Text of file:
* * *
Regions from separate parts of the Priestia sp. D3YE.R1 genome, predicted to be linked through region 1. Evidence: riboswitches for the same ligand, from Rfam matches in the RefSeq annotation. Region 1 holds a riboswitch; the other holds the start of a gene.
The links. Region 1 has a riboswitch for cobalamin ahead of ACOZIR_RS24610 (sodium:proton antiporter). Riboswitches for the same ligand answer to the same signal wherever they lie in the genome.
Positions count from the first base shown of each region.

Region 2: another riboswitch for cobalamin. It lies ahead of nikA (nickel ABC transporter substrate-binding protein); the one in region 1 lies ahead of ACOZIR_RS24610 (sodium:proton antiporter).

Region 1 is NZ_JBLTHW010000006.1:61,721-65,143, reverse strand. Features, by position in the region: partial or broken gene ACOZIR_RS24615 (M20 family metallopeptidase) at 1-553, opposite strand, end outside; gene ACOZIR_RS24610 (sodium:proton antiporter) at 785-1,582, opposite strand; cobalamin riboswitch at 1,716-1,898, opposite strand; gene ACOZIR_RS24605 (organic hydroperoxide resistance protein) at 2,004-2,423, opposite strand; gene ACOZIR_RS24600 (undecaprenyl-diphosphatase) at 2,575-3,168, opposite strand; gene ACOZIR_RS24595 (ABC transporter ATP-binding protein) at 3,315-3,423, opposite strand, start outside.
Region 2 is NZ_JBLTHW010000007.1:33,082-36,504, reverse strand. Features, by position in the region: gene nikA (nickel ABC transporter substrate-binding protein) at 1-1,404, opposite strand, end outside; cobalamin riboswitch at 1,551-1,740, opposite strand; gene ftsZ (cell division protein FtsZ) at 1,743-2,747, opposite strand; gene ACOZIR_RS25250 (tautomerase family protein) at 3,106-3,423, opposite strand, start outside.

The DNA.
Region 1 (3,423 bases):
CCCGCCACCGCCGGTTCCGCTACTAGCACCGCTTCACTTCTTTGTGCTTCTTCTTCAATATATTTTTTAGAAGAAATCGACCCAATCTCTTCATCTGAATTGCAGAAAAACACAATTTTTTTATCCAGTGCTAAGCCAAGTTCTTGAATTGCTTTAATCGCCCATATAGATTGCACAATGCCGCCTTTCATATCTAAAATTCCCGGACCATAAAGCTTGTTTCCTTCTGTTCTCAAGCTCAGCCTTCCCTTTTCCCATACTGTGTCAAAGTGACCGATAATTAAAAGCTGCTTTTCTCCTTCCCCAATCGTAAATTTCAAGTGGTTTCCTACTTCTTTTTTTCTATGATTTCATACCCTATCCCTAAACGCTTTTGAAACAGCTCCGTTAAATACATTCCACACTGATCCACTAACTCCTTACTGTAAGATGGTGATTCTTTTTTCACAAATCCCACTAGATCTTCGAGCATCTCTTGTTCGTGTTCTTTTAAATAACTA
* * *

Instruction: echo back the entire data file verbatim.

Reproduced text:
Regions from separate parts of the Priestia sp. D3YE.R1 genome, predicted to be linked through region 1. Evidence: riboswitches for the same ligand, from Rfam matches in the RefSeq annotation. Region 1 holds a riboswitch; the other holds the start of a gene.
The links. Region 1 has a riboswitch for cobalamin ahead of ACOZIR_RS24610 (sodium:proton antiporter). Riboswitches for the same ligand answer to the same signal wherever they lie in the genome.
Positions count from the first base shown of each region.

Region 2: another riboswitch for cobalamin. It lies ahead of nikA (nickel ABC transporter substrate-binding protein); the one in region 1 lies ahead of ACOZIR_RS24610 (sodium:proton antiporter).

Region 1 is NZ_JBLTHW010000006.1:61,721-65,143, reverse strand. Features, by position in the region: partial or broken gene ACOZIR_RS24615 (M20 family metallopeptidase) at 1-553, opposite strand, end outside; gene ACOZIR_RS24610 (sodium:proton antiporter) at 785-1,582, opposite strand; cobalamin riboswitch at 1,716-1,898, opposite strand; gene ACOZIR_RS24605 (organic hydroperoxide resistance protein) at 2,004-2,423, opposite strand; gene ACOZIR_RS24600 (undecaprenyl-diphosphatase) at 2,575-3,168, opposite strand; gene ACOZIR_RS24595 (ABC transporter ATP-binding protein) at 3,315-3,423, opposite strand, start outside.
Region 2 is NZ_JBLTHW010000007.1:33,082-36,504, reverse strand. Features, by position in the region: gene nikA (nickel ABC transporter substrate-binding protein) at 1-1,404, opposite strand, end outside; cobalamin riboswitch at 1,551-1,740, opposite strand; gene ftsZ (cell division protein FtsZ) at 1,743-2,747, opposite strand; gene ACOZIR_RS25250 (tautomerase family protein) at 3,106-3,423, opposite strand, start outside.

The DNA.
Region 1 (3,423 bases):
CCCGCCACCGCCGGTTCCGCTACTAGCACCGCTTCACTTCTTTGTGCTTCTTCTTCAATATATTTTTTAGAAGAAATCGACCCAATCTCTTCATCTGAATTGCAGAAAAACACAATTTTTTTATCCAGTGCTAAGCCAAGTTCTTGAATTGCTTTAATCGCCCATATAGATTGCACAATGCCGCCTTTCATATCTAAAATTCCCGGACCATAAAGCTTGTTTCCTTCTGTTCTCAAGCTCAGCCTTCCCTTTTCCCATACTGTGTCAAAGTGACCGATAATTAAAAGCTGCTTTTCTCCTTCCCCAATCGTAAATTTCAAGTGGTTTCCTACTTCTTTTTTTCTATGATTTCATACCCTATCCCTAAACGCTTTTGAAACAGCTCCGTTAAATACATTCCACACTGATCCACTAACTCCTTACTGTAAGATGGTGATTCTTTTTTCACAAATCCCACTAGATCTTCGAGCATCTCTTGTTCGTGTTCTTTTAAATAACTA